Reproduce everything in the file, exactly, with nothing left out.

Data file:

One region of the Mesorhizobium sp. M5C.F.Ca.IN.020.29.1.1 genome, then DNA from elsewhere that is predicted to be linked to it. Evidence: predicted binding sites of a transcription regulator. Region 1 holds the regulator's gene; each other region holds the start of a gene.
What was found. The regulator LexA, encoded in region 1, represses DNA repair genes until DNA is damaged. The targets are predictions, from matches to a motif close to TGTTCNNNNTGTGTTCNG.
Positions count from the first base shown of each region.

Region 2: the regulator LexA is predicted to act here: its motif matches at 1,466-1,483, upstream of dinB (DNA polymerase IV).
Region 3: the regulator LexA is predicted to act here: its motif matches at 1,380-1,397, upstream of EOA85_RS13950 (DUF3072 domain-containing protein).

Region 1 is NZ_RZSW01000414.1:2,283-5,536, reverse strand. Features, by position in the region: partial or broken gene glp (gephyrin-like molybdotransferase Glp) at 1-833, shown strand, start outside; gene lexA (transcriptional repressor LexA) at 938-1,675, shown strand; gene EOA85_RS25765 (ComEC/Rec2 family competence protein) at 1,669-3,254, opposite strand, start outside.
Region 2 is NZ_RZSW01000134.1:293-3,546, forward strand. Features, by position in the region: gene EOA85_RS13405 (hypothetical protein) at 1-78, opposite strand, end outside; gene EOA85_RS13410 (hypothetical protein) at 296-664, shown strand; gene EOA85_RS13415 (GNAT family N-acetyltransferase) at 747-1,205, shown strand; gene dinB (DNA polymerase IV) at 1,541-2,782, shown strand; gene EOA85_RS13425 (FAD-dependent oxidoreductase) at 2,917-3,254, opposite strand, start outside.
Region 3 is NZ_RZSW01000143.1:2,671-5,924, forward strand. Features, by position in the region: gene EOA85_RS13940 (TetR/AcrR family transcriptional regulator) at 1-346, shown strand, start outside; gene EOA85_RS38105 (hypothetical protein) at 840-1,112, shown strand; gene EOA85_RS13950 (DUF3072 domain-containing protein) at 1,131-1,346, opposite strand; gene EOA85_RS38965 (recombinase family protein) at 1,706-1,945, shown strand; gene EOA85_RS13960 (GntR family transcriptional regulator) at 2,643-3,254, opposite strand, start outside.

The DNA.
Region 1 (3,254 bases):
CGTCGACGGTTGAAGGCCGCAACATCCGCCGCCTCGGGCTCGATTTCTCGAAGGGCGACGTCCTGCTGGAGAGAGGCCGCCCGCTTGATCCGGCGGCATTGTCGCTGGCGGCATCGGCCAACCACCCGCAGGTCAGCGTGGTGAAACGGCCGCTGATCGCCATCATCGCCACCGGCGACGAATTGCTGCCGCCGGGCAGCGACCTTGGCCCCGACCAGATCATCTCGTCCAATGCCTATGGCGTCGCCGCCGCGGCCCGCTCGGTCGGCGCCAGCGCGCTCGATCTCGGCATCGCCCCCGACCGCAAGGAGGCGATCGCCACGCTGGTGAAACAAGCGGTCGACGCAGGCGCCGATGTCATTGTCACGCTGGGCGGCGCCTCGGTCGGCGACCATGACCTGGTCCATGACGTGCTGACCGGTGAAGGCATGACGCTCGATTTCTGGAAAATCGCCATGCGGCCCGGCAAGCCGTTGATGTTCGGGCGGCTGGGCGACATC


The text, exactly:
One region of the Mesorhizobium sp. M5C.F.Ca.IN.020.29.1.1 genome, then DNA from elsewhere that is predicted to be linked to it. Evidence: predicted binding sites of a transcription regulator. Region 1 holds the regulator's gene; each other region holds the start of a gene.
What was found. The regulator LexA, encoded in region 1, represses DNA repair genes until DNA is damaged. The targets are predictions, from matches to a motif close to TGTTCNNNNTGTGTTCNG.
Positions count from the first base shown of each region.

Region 2: the regulator LexA is predicted to act here: its motif matches at 1,466-1,483, upstream of dinB (DNA polymerase IV).
Region 3: the regulator LexA is predicted to act here: its motif matches at 1,380-1,397, upstream of EOA85_RS13950 (DUF3072 domain-containing protein).

Region 1 is NZ_RZSW01000414.1:2,283-5,536, reverse strand. Features, by position in the region: partial or broken gene glp (gephyrin-like molybdotransferase Glp) at 1-833, shown strand, start outside; gene lexA (transcriptional repressor LexA) at 938-1,675, shown strand; gene EOA85_RS25765 (ComEC/Rec2 family competence protein) at 1,669-3,254, opposite strand, start outside.
Region 2 is NZ_RZSW01000134.1:293-3,546, forward strand. Features, by position in the region: gene EOA85_RS13405 (hypothetical protein) at 1-78, opposite strand, end outside; gene EOA85_RS13410 (hypothetical protein) at 296-664, shown strand; gene EOA85_RS13415 (GNAT family N-acetyltransferase) at 747-1,205, shown strand; gene dinB (DNA polymerase IV) at 1,541-2,782, shown strand; gene EOA85_RS13425 (FAD-dependent oxidoreductase) at 2,917-3,254, opposite strand, start outside.
Region 3 is NZ_RZSW01000143.1:2,671-5,924, forward strand. Features, by position in the region: gene EOA85_RS13940 (TetR/AcrR family transcriptional regulator) at 1-346, shown strand, start outside; gene EOA85_RS38105 (hypothetical protein) at 840-1,112, shown strand; gene EOA85_RS13950 (DUF3072 domain-containing protein) at 1,131-1,346, opposite strand; gene EOA85_RS38965 (recombinase family protein) at 1,706-1,945, shown strand; gene EOA85_RS13960 (GntR family transcriptional regulator) at 2,643-3,254, opposite strand, start outside.

The DNA.
Region 1 (3,254 bases):
CGTCGACGGTTGAAGGCCGCAACATCCGCCGCCTCGGGCTCGATTTCTCGAAGGGCGACGTCCTGCTGGAGAGAGGCCGCCCGCTTGATCCGGCGGCATTGTCGCTGGCGGCATCGGCCAACCACCCGCAGGTCAGCGTGGTGAAACGGCCGCTGATCGCCATCATCGCCACCGGCGACGAATTGCTGCCGCCGGGCAGCGACCTTGGCCCCGACCAGATCATCTCGTCCAATGCCTATGGCGTCGCCGCCGCGGCCCGCTCGGTCGGCGCCAGCGCGCTCGATCTCGGCATCGCCCCCGACCGCAAGGAGGCGATCGCCACGCTGGTGAAACAAGCGGTCGACGCAGGCGCCGATGTCATTGTCACGCTGGGCGGCGCCTCGGTCGGCGACCATGACCTGGTCCATGACGTGCTGACCGGTGAAGGCATGACGCTCGATTTCTGGAAAATCGCCATGCGGCCCGGCAAGCCGTTGATGTTCGGGCGGCTGGGCGACATC